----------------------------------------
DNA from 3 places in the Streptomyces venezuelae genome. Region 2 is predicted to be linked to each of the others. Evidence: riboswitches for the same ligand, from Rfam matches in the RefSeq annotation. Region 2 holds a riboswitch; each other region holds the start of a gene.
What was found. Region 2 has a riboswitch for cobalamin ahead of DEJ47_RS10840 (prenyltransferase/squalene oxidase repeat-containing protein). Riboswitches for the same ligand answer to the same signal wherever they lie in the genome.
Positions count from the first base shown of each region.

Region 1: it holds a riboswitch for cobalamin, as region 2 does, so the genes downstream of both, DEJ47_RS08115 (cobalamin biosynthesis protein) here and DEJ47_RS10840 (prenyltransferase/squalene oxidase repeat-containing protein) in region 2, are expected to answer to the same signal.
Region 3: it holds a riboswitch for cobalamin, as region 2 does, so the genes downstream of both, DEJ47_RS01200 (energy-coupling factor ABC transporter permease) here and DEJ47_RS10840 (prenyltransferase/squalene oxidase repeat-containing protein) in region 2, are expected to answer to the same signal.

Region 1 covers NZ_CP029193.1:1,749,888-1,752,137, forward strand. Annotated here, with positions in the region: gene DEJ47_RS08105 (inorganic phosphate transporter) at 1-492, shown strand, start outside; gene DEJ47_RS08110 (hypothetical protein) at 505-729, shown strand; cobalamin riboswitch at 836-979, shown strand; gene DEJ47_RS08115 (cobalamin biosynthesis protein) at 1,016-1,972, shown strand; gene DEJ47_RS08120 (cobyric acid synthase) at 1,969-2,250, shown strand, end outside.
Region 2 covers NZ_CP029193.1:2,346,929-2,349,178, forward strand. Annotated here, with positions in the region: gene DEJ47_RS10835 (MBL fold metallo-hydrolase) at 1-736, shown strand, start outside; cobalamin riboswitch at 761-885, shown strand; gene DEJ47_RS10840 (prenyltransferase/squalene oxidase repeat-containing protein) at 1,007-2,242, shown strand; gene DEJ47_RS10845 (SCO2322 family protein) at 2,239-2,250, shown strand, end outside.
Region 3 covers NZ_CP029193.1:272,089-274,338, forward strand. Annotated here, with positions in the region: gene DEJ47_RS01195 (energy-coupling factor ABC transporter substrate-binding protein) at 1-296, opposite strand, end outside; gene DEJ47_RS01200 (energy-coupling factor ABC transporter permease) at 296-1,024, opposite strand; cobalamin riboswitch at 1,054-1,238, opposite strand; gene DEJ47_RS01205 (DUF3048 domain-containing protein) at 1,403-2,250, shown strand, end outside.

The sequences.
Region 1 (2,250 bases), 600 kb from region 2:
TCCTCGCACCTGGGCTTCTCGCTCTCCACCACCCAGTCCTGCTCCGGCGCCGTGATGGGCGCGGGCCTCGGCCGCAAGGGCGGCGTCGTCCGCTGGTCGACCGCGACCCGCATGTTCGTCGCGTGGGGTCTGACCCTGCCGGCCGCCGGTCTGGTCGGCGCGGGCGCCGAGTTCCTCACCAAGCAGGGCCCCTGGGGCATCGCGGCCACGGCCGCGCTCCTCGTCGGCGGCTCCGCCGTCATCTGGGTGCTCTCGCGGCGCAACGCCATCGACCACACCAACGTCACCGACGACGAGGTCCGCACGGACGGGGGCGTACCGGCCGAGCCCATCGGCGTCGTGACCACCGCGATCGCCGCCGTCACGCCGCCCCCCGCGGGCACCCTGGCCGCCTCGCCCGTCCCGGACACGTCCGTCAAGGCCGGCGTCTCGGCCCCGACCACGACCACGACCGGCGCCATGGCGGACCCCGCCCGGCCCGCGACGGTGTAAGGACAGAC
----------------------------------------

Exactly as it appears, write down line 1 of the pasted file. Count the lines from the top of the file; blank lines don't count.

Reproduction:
DNA from 3 places in the Streptomyces venezuelae genome. Region 2 is predicted to be linked to each of the others. Evidence: riboswitches for the same ligand, from Rfam matches in the RefSeq annotation. Region 2 holds a riboswitch; each other region holds the start of a gene.